mere direct competition doesn’t plausibly plead false advertising standing

Allbirds, Inc. v. Giesswein Walkwaren AG, 2020 WL 6826487, No.
19-cv-05638-BLF (N.D. Cal. Jun. 4, 2020)

Allbirds sued Giesswein for trademark and related claims,
and Giesswein counterclaimed for false advertising under state and federal law;
the counterclaims are at issue here.

Giesswein sells footwear made from the wool of Merino sheep,
including footwear referred to as “‘runners’ or sneakers,” “wool runners,” and
“merino runners.” Allbirds also offers footwear products made of wool and
referred to as “wool runners.” Giesswein alleged that “[o]ne of Allbirds’
central advertising messages for its footwear products is that the products are
‘natural’ or made of ‘natural materials,’ ” but Allbirds products allegedly contain
synthetic polyamides and therefore the “natural” advertising is materially false
or misleading.

Allbirds argued that Giesswein lacked Article III standing
because it only plead generalized harm, e.g., “Giesswein has suffered and is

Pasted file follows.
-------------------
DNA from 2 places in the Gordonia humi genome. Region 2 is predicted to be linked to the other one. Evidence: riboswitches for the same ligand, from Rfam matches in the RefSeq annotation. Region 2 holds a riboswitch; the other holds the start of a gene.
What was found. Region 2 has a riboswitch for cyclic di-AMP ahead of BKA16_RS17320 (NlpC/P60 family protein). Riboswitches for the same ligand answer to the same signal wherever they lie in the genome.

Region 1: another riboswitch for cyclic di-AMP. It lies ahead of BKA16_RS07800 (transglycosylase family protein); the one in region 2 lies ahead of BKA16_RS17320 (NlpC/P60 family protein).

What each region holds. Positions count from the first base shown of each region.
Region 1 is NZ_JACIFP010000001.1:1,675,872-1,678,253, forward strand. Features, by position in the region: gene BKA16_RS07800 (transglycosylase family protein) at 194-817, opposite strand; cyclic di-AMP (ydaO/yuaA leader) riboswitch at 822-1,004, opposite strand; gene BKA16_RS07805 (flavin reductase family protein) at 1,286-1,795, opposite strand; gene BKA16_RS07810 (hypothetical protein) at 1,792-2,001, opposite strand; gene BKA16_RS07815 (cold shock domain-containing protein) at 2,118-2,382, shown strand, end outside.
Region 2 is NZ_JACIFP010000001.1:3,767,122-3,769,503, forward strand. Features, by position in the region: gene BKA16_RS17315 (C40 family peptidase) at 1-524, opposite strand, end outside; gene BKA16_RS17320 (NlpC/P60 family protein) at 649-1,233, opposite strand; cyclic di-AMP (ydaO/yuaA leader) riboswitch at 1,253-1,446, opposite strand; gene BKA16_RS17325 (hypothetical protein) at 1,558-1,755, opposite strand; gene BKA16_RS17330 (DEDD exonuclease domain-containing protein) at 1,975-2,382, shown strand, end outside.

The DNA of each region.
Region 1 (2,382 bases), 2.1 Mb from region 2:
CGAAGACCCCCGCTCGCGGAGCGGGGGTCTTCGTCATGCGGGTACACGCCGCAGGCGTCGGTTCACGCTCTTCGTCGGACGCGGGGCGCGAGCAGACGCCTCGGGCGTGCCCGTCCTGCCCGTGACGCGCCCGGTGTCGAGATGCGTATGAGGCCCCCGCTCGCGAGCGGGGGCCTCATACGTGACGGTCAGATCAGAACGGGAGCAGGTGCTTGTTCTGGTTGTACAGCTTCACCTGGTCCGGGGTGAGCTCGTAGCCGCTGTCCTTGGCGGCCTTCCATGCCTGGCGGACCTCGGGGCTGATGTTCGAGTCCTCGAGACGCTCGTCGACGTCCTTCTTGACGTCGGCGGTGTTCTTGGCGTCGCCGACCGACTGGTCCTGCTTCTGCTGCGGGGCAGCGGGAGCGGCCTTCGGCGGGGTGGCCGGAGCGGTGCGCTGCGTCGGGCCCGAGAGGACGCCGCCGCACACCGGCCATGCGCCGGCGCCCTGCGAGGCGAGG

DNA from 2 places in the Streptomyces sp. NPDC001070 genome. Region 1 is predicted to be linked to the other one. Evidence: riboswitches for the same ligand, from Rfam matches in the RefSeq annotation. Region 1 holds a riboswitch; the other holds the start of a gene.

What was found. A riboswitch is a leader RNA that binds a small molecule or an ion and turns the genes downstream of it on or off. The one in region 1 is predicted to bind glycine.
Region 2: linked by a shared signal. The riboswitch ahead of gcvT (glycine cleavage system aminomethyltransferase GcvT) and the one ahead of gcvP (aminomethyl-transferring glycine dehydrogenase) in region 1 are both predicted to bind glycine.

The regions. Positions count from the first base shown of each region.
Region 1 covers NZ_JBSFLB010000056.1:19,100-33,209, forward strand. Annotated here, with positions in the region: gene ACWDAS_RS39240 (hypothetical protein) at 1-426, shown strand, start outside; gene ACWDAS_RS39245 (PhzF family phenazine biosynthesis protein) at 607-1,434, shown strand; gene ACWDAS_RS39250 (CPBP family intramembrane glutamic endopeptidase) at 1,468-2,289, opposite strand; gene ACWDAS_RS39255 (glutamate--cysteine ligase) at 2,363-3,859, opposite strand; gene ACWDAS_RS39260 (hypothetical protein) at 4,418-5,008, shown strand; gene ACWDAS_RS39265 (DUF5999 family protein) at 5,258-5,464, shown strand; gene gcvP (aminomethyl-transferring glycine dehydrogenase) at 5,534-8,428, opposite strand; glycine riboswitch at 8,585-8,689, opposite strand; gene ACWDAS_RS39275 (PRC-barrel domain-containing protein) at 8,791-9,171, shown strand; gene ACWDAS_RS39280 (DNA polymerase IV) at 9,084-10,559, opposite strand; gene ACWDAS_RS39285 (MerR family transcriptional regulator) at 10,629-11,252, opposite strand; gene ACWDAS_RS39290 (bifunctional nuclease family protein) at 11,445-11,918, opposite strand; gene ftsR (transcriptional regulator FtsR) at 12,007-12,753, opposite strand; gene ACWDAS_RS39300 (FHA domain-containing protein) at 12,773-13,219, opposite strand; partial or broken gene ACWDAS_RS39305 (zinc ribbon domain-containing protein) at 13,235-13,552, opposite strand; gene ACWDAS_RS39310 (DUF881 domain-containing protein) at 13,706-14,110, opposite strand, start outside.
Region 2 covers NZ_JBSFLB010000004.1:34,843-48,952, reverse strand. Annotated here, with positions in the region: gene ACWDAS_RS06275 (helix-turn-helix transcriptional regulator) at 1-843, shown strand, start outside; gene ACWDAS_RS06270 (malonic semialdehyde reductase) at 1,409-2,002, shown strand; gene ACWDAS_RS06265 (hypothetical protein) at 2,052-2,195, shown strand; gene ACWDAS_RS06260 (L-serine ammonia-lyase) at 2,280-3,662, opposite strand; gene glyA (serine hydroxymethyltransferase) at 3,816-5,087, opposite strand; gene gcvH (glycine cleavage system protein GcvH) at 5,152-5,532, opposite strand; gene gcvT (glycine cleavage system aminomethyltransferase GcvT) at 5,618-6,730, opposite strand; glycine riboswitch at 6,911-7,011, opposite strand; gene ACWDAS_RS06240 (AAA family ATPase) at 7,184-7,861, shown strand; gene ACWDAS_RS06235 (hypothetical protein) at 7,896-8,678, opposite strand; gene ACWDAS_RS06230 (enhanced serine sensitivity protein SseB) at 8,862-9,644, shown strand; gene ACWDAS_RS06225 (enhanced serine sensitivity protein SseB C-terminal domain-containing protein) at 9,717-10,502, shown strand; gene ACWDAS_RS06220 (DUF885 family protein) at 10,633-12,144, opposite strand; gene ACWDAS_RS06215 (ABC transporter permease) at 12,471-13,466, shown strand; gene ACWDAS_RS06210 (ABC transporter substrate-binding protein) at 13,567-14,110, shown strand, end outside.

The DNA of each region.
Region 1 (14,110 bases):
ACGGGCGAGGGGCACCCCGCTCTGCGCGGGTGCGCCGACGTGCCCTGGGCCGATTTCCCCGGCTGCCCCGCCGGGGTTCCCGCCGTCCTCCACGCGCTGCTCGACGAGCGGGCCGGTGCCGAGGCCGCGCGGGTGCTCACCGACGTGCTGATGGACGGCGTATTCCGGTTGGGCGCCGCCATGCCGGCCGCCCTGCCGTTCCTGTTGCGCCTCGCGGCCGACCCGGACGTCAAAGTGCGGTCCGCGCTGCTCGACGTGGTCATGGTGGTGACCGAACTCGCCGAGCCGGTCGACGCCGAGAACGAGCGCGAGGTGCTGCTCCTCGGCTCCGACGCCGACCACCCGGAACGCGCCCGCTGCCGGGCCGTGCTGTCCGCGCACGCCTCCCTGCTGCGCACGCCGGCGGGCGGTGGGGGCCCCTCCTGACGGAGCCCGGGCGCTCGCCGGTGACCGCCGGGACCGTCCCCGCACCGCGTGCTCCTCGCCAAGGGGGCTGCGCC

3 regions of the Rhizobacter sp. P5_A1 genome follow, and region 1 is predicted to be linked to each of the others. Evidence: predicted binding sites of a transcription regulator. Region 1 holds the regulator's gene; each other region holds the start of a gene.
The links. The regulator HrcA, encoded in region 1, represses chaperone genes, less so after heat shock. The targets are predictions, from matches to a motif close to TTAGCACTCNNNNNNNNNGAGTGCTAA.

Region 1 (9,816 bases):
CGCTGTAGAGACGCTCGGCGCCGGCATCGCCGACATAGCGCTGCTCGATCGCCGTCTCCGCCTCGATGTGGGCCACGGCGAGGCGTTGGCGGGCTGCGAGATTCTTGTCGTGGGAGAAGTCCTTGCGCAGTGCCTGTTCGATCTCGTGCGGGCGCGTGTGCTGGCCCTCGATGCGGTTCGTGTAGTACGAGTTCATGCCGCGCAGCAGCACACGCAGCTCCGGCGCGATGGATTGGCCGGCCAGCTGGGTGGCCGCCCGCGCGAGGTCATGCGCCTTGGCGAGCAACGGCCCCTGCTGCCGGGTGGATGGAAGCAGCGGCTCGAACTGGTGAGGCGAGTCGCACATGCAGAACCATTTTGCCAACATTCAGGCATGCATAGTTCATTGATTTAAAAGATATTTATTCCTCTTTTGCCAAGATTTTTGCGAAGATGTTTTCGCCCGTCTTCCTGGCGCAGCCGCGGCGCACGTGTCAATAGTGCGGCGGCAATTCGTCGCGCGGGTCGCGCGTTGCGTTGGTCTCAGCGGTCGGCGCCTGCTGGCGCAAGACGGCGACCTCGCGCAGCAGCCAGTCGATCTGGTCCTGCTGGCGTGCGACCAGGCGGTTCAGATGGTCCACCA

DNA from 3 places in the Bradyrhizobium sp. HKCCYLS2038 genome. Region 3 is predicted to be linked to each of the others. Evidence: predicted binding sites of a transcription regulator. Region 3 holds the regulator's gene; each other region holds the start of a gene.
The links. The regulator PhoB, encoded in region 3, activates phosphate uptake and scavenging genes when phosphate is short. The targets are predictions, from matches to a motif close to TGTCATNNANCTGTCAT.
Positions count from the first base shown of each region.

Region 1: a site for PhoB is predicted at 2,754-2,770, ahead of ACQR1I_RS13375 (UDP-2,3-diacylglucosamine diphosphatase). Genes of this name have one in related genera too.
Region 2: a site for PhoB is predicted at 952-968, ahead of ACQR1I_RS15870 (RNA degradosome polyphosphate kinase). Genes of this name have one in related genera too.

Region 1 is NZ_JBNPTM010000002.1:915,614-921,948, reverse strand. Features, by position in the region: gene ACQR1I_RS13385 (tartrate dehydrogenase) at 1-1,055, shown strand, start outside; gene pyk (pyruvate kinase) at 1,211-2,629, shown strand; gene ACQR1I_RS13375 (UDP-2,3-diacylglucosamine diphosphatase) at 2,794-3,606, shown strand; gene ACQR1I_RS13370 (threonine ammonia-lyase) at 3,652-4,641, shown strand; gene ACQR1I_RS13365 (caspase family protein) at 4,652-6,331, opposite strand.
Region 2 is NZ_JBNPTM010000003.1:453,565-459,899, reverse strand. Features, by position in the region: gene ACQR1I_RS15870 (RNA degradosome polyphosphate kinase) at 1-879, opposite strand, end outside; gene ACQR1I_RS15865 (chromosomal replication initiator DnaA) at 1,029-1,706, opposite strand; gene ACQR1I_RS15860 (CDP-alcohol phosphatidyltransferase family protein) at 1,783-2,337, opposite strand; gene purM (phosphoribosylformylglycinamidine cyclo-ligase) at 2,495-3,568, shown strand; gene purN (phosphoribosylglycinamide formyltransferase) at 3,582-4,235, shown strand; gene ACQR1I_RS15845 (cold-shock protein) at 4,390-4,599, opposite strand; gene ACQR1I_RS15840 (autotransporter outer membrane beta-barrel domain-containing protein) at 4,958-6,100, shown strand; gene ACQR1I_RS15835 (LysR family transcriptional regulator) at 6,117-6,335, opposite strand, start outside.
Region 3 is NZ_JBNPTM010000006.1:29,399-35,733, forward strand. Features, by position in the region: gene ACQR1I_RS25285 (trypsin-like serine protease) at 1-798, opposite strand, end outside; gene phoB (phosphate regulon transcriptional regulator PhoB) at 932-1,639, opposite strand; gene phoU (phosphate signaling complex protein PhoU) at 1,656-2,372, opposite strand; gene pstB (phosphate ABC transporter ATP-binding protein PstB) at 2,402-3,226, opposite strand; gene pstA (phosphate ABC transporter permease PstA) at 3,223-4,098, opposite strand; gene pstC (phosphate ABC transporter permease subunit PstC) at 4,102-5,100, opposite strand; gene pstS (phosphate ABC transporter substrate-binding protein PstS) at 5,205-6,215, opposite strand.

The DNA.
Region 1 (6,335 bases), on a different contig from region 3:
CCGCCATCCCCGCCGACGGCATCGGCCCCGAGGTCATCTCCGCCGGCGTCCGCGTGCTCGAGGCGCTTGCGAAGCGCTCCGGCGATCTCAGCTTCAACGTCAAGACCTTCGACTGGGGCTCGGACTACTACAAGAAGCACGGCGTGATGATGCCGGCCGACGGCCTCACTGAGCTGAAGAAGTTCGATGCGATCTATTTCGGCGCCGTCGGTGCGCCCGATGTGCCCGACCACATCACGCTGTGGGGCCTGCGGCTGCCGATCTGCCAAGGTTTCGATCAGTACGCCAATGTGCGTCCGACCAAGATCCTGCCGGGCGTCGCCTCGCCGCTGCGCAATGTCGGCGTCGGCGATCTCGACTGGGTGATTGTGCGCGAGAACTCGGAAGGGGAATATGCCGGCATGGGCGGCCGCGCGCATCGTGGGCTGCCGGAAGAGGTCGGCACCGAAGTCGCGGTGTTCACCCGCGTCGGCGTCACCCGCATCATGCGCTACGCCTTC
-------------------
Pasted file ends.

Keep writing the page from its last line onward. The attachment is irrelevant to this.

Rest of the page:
likely to continue to suffer significant monetary damages and discernible
competitive injury by the direct diversion of sales from Giesswein”; “Giesswein
has suffered, and continues to suffer, injury in fact and has lost money,
property, and/or goodwill”; and “Giesswein has and will continue to suffer damages,
including lost sales, revenue, market share, and asset value.” Giesswein alleged
that that parties were “direct competitors,” but that wasn’t conclusive of harm,
and there were no allegations that customers chose Allbirds products over
Giesswein products because of the alleged false or misleading advertising. The
court agreed.

A party may prove its injury (1) by using lost sales data,
that is “actual market experience and probable market behavior,” or (2) “by
creating a chain of inferences showing how defendant’s false advertising could
harm plaintiff’s business.” “Evidence of direct competition is strong proof
that plaintiffs have a stake in the outcome of the suit, so their injury isn’t
conjectural or hypothetical.” But here there were no lost sales data, and Giesswein
provided only one link in the chain of inferences: direct competition. Standing
alone, that wasn’t enough.

Giesswein didn’t allege facts indicating that “the material
of shoes is an important factor for consumers in deciding which shoes to buy
such that Allbirds captures a larger share of the ‘all-natural’ shoe market
because of its alleged false or misleading advertising.” Motion to dismiss
granted with leave to amend (though the court suggested that the California UCL
and FAL claims would require Giesswein to show that it relied on the
alleged misrepresentation to its detriment, which would be hard to do even if
it can plead Lanham Act standing).

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